• Some of the provinces include Da Nang, Ha Nam, Vinh Phuc, Hung Yen, Nam Dinh, Bac Kan, Cao Bang, Kon Tum, Ninh Thuan, and Lao Cai, among a list of twentieth provinces.
  • Vietnam’s administrative provincial boundaries have been adjusted repeatedly over the past 50 years. By the end of the Vietnam War in April 1975, the country had 72 provincial units. A massive merging process was implemented shortly after that and the number of provincial units reduced to 38 in 1976. However, many provinces have started to be split since 1978 while a few others have been merged to other entities, making the number of provinces 63 in 2008.

Learn more about Vietnam 

New research: The South Vietnamese Flag and Shifting Representations of the Vietnamese American Experience

Tuan Hoang/Rising Asia Journal/July 13, 2021 

“The sight of the South Vietnamese flag in Washington, DC on January 6, 2021, has aroused curiosity and criticism. Missing in the commentaries, however, is the multiplicity of its symbolism to Vietnamese Americans who had come to the United States as refugees or immigrants. Although its visual symbolism is forever tied to the history of the former Republic of Vietnam, its underlying meaning has changed to reflect the experience of Vietnamese after the fall of Saigon, not before.”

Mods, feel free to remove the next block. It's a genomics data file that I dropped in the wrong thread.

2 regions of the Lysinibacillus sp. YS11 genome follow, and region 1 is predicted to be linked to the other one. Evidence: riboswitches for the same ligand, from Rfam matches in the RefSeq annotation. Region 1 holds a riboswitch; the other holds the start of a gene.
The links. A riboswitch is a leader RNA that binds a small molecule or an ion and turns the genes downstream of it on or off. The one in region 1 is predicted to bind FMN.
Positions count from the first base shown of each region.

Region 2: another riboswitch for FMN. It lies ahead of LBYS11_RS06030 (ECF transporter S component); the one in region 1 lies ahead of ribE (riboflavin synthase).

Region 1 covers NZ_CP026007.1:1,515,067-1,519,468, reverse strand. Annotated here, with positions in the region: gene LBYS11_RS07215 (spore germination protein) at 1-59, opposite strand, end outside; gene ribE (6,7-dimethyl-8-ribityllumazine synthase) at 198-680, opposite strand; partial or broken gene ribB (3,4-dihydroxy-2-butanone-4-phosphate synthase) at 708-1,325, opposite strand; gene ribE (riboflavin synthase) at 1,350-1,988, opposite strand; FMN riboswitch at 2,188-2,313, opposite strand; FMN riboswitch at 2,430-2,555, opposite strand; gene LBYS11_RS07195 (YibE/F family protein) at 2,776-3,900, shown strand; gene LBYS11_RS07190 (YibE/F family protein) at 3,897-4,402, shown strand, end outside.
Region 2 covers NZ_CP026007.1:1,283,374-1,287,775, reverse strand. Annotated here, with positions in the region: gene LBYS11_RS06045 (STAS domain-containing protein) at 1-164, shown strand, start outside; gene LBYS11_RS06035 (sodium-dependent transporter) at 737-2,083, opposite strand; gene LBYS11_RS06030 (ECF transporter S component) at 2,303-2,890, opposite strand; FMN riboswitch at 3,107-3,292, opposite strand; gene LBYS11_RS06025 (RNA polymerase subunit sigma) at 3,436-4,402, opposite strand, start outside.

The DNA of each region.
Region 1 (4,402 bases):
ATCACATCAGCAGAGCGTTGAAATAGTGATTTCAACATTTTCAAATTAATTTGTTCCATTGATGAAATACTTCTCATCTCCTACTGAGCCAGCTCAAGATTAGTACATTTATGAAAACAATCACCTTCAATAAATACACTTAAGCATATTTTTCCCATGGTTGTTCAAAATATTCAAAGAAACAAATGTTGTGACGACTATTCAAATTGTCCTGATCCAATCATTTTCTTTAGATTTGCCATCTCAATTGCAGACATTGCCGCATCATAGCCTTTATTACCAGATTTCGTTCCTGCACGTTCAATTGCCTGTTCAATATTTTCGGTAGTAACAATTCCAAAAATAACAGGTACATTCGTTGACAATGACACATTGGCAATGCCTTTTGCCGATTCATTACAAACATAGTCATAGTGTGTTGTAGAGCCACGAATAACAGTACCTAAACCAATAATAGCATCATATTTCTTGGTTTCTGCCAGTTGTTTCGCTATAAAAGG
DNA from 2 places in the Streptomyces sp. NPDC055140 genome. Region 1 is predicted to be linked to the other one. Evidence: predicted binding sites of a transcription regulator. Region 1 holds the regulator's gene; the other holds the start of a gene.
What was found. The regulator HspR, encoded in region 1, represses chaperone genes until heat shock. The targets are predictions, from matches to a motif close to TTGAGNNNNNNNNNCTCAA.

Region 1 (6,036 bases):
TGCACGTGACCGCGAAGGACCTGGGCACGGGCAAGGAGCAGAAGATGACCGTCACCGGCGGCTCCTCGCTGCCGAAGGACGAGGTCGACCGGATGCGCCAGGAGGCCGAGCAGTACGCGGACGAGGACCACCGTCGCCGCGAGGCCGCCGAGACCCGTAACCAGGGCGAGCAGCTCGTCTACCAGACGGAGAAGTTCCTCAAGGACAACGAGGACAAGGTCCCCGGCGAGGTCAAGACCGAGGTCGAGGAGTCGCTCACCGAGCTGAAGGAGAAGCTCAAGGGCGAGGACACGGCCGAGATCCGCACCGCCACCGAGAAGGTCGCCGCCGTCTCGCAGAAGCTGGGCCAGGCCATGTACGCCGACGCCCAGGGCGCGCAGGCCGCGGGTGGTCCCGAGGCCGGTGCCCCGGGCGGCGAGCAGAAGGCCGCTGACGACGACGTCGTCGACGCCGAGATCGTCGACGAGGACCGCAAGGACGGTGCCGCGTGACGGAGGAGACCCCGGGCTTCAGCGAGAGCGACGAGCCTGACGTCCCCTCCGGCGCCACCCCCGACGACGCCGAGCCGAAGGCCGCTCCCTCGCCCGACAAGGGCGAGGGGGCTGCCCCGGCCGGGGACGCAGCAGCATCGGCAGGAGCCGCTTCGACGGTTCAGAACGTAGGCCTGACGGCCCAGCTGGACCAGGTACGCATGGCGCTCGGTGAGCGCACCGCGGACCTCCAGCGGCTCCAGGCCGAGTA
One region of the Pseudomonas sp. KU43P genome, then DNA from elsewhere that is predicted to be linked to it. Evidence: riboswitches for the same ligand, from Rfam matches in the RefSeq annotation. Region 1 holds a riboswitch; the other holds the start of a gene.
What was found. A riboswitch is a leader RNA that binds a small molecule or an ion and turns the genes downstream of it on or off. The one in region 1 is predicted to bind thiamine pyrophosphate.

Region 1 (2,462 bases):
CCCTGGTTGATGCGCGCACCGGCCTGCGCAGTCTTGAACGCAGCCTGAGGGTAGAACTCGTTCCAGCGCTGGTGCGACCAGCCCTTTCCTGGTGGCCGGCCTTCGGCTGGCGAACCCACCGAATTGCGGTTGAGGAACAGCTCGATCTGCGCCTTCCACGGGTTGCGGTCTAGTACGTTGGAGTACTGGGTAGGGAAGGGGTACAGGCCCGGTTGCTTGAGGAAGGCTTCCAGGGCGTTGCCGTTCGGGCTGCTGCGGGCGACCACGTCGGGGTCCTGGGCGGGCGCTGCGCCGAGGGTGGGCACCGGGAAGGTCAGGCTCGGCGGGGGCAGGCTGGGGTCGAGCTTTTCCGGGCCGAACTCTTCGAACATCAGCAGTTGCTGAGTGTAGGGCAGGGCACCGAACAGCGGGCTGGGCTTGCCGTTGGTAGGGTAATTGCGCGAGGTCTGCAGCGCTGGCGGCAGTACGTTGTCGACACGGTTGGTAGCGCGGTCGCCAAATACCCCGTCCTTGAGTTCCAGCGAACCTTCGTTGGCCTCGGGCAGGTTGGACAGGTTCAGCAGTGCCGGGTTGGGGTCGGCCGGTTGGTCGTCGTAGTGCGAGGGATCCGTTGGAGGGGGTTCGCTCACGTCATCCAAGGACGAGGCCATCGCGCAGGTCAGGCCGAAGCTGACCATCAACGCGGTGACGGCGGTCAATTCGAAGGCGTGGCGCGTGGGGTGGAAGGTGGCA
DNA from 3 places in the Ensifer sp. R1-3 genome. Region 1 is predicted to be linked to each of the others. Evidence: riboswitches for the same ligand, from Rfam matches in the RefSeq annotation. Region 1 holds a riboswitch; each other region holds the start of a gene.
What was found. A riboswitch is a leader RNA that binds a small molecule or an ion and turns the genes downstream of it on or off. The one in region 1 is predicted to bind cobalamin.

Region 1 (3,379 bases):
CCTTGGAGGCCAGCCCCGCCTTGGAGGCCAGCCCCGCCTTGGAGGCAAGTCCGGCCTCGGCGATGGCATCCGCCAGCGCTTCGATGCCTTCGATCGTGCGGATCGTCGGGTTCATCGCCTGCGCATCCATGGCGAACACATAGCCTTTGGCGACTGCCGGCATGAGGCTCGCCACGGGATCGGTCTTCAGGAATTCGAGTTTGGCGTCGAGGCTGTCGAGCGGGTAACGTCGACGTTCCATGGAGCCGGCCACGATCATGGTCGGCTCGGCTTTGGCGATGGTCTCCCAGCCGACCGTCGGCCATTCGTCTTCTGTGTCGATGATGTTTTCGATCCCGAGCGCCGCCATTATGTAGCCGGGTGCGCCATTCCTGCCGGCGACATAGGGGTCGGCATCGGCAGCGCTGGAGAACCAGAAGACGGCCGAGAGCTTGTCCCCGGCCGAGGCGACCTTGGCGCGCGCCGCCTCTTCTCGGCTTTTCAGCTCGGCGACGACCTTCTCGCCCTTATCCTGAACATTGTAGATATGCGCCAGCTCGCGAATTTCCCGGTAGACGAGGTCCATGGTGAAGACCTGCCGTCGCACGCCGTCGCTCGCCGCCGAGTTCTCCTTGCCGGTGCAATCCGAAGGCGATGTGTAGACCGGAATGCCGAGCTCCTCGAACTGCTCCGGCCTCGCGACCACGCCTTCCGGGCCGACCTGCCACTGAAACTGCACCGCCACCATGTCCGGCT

New research: A Multi-level Approach to Vietnam Foreign Policy: From Security Preoccupation to Middle Power Role

Le Dinh Tinh/Strategic Analysis/June 13, 2021